LAS VEGAS (KLAS) — Geologists from UNLV have confirmed some unsettling suspicions, namely, that an estimated one million acres in Clark County has asbestos in the rocks and soil.

Naturally-occurring asbestos was first found in the ground in Clark County in 2013.

Since then, the same scientists have proven that asbestos exists in 20 percent of the land in Clark County, including acreage that is designated for off-road recreation, an activity that will kick up clouds of dust that are filled with asbestos fibers.

“I was into ATV’s, off-roading, biking, a little of everything in the outdoors desert area. I did a lot of riding around the dry lake bed,” said Tom Chasey, retired Las Vegas Metropolitan police officer.

For years, Chasey was a desert rat who breathed the dust stirred up in and around the El Dorado Valley dry lake bed, the same area that is still used by off-roaders. It’s hard to find any part of that range that doesn’t have tell-tale signs of ATV’s, or to spot any hill not already sliced and diced by off-roaders.

In 2018, Clark County, along with other government entities, began the process of designating three large parcels of public land as official off-road recreation sites, where ATV’s and motorbikes can stir up as much dust as they might want. But in two of the three sites, there’s a nearly invisible but deadly serious problem — asbestos.

“We definitely do not recommend that those are good places to have off-road vehicle recreation sites,” said Dr. Brenda Buck, UNLV geologist.

Since 2013, Buck has been alerting public agencies to the very real health risks posed by NOA, or naturally occurring asbestos. She and her colleague Dr. Rod Metcalf first confirmed the presence of NOA in rocks and soil in several locations, and they predicted  it would be found over a much larger area.

Six years later, they’ve confirmed it. One million acres, maybe more, have NOA in the ground, about 20 percent of Clark County, from Mesquite and Gold Butte down to Laughlin, with Henderson and Boulder City in between.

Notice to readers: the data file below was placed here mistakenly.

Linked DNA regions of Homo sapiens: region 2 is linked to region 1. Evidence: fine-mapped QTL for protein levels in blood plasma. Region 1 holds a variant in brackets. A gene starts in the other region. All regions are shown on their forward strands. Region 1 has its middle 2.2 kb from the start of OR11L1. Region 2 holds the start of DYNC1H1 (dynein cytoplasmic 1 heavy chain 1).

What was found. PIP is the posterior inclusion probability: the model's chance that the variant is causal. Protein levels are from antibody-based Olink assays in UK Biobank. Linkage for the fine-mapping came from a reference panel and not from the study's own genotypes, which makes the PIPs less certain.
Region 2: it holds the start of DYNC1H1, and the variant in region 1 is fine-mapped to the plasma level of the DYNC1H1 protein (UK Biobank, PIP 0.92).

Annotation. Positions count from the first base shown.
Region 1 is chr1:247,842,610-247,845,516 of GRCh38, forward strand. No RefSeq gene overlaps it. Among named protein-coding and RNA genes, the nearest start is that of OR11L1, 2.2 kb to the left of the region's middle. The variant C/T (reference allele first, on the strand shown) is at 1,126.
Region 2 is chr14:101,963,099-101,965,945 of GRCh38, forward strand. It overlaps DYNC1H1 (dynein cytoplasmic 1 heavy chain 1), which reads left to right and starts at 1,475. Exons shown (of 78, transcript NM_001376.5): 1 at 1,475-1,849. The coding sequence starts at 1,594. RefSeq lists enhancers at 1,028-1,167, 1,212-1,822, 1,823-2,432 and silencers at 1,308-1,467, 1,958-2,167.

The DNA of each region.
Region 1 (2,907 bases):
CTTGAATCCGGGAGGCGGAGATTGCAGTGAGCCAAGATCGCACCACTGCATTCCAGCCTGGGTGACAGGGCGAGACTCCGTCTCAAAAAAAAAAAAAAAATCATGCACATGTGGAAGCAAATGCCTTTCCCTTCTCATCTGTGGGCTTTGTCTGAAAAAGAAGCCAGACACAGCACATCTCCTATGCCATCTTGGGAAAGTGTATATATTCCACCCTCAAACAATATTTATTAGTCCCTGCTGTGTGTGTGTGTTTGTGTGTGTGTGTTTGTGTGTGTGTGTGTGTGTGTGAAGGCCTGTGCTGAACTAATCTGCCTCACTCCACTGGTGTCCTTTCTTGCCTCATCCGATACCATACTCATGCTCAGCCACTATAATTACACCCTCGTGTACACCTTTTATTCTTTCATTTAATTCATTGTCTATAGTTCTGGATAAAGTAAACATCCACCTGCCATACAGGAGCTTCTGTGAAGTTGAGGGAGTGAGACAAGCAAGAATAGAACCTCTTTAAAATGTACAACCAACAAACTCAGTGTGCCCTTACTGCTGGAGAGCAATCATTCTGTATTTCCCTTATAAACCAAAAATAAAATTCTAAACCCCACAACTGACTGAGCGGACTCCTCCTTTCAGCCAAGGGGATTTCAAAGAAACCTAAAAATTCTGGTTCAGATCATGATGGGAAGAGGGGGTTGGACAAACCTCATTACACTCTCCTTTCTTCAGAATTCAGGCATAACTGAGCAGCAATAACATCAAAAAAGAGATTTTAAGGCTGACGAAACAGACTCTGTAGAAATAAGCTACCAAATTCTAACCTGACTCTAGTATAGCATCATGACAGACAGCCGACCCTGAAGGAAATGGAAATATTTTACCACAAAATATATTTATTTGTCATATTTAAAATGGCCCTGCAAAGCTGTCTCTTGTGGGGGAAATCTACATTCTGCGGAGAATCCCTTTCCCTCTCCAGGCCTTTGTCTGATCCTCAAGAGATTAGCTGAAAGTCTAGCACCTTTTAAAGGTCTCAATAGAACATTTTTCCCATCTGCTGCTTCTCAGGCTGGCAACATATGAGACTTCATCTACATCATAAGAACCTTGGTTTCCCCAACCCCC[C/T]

(Click here to open map. You can click on a specific area to make it larger. The black marks indicate where no asbestos was found. The other marks show where varying levels of asbestos was found.)

State health officials tried to suppress those findings, but when the word got out, it caused a one year delay in the construction of the I-11 bypass. Federal law requires asbestos protections for workers. Nevada has no similar standard. Simply put, there is no such thing as a safe exposure level for asbestos.

“We found that when we put the asbestos from the Lake Mead area in mice, that it is just as toxic as the Libby asbestos in Montana,” Buck said.

Libby, Montana is the site of the deadliest environmental disaster in American history. Asbestos fibers, nearly identical to those found in Nevada, killed more than 400 people and sickened thousands more.

Libby residents had also been assured there was no danger from the invisible fibers, but they have a graveyard of evidence to the contrary. Ironically, Chasey didn’t know until he moved to Libby that his own severe lung problem, diagnosed in Nevada as mere COPD, was actually the result of breathing asbestos dust while off-roading in the desert.

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In the ground, asbestos isn’t much of a risk, but once it gets stirred up and airborne, the fibers can be carried for days and many miles, especially putting off-road sites in areas known to have asbestos carries risks.

“Avoid the dust as much as you can and pay attention where they say this stuff is,” Chasey said.

Buck sent a detailed letter to Clark County last month to let them know about asbestos found at two of the three proposed off-road recreation sites. The county sent the I-Team a statement today, saying the new information will be part of any environmental review going forward.